- Falciani will be tried in absentia next month, his lawyer says
- Former HSBC employee is in France; won't appear in Swiss court
Tax whistle-blower Herve Falciani’s trial will resume next month in his absence after the former HSBC Holdings Plc employee failed to turn up at a Swiss courtroom on Monday.
Switzerland’s highest criminal court set a fresh trial date of Nov. 2 for Falciani, who’s accused of industrial espionage and violation of bank secrecy after he took client documents from HSBC.
Falciani, who’s currently in France, has no plans to attend the new date after skipping the hearing in the Swiss town of Bellinzona, according to his lawyer, Marc Henzelin. While Falciani’s absence will complicate his defense, his cause is worth defending because he’s the only one on trial and the bank has got off lightly, Henzelin said.
“In two years, this trial wouldn’t happen” given the global outrage against tax-dodging and the assault on banking secrecy, Henzelin said.
Falciani’s revelations, first leaked to the French government, prompted probes by the French, Belgian, U.S. and U.K. authorities into how HSBC’s Geneva-based private bank helped clients avoid taxes. Geneva prosecutors began an investigation after the so-called SwissLeaks reports revealed the breadth of HSBC’s activities. The bank struck a deal in June that allowed the bank to pay a 40-million Swiss franc ($41.7 million) penalty for “past organizational deficiencies” to close the Geneva probe and avoid criminal charges.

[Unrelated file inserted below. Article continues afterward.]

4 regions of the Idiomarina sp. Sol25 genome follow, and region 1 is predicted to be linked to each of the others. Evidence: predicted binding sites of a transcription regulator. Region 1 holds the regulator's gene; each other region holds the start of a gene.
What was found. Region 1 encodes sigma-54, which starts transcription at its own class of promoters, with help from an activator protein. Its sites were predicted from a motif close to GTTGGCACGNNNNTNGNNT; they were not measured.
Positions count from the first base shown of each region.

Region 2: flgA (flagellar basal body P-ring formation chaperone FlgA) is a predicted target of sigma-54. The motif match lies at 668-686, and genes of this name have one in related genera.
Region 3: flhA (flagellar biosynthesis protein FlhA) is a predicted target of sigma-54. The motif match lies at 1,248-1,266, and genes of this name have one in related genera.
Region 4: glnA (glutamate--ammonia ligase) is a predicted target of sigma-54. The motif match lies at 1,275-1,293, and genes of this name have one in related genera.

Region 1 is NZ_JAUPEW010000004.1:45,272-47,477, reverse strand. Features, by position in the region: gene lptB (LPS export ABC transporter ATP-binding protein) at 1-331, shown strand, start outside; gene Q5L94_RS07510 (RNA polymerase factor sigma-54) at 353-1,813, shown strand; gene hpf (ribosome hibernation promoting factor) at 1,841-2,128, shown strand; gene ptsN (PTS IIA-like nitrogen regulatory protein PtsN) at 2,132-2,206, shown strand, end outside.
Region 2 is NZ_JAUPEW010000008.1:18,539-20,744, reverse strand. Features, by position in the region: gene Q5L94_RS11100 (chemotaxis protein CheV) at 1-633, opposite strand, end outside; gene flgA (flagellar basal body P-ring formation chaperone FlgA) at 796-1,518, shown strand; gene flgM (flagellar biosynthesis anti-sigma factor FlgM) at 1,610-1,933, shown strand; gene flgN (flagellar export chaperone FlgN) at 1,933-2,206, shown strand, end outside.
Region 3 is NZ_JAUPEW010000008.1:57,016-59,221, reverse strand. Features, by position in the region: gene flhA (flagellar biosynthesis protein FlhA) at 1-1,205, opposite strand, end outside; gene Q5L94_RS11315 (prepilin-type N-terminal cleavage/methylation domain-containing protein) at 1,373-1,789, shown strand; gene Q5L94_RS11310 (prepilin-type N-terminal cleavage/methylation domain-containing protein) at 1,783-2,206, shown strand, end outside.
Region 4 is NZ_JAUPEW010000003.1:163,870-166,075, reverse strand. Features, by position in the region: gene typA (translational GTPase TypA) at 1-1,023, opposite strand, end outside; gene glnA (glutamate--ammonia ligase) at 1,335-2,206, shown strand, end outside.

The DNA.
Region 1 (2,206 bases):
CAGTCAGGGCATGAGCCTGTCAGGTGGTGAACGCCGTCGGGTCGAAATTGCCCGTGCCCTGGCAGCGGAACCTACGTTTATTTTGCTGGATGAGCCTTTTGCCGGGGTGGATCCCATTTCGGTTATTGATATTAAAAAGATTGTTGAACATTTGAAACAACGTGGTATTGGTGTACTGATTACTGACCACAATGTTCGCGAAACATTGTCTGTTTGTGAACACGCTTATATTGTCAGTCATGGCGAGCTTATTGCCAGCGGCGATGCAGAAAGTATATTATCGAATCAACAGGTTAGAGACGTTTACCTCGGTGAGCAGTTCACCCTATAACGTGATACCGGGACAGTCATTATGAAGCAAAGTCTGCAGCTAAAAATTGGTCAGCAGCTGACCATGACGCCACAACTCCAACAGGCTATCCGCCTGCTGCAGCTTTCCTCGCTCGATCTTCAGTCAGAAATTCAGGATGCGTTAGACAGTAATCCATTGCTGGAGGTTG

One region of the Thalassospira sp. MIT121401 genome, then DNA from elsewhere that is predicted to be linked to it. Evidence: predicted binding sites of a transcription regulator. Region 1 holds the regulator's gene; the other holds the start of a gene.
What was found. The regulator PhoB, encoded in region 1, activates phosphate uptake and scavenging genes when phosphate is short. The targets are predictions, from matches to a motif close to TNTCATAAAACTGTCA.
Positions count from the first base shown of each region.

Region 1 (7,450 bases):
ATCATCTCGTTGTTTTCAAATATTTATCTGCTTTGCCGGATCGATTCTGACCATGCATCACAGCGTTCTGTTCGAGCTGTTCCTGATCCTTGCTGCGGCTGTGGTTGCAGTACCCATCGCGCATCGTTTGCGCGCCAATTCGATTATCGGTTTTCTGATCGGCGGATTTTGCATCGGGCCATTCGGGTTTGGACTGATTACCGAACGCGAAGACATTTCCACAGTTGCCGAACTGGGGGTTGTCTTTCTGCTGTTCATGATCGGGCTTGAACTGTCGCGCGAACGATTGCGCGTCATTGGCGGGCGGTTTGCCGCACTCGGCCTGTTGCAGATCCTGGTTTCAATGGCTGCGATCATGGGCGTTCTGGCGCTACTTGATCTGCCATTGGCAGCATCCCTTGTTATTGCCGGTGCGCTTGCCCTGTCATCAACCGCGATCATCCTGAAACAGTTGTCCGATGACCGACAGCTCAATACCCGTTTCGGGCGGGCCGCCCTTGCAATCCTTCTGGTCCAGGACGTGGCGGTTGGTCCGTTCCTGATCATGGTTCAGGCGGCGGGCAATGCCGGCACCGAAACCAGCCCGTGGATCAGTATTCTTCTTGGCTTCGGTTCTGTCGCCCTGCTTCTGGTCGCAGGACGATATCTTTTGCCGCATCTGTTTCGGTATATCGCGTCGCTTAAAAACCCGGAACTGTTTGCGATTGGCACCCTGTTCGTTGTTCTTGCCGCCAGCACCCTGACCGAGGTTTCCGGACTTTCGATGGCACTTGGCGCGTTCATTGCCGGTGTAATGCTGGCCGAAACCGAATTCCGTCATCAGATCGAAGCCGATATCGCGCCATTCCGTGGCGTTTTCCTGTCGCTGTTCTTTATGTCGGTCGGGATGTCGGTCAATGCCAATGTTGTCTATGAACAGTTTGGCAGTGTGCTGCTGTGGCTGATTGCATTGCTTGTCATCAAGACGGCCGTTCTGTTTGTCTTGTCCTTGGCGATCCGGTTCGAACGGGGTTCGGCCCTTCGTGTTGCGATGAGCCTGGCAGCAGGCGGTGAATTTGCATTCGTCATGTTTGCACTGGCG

Laurent Moreillon, lawyer for HSBC, said he was not surprised that Falciani did not show up in Bellinzona. “But justice needs to be rendered in an area that could touch any bank,” Moreillon said.
The Swiss court said Monday that Falciani in July was offered passage of safe conduct to Bellinzona so he could testify without risking arrest.
Henzelin said after the hearing that while the matter was discussed with the court, no firm offer was made as no firm application for such a right was ever made, given that Falciani had no intention of appearing.
For more, read this QuickTake: Swiss Bank Accounts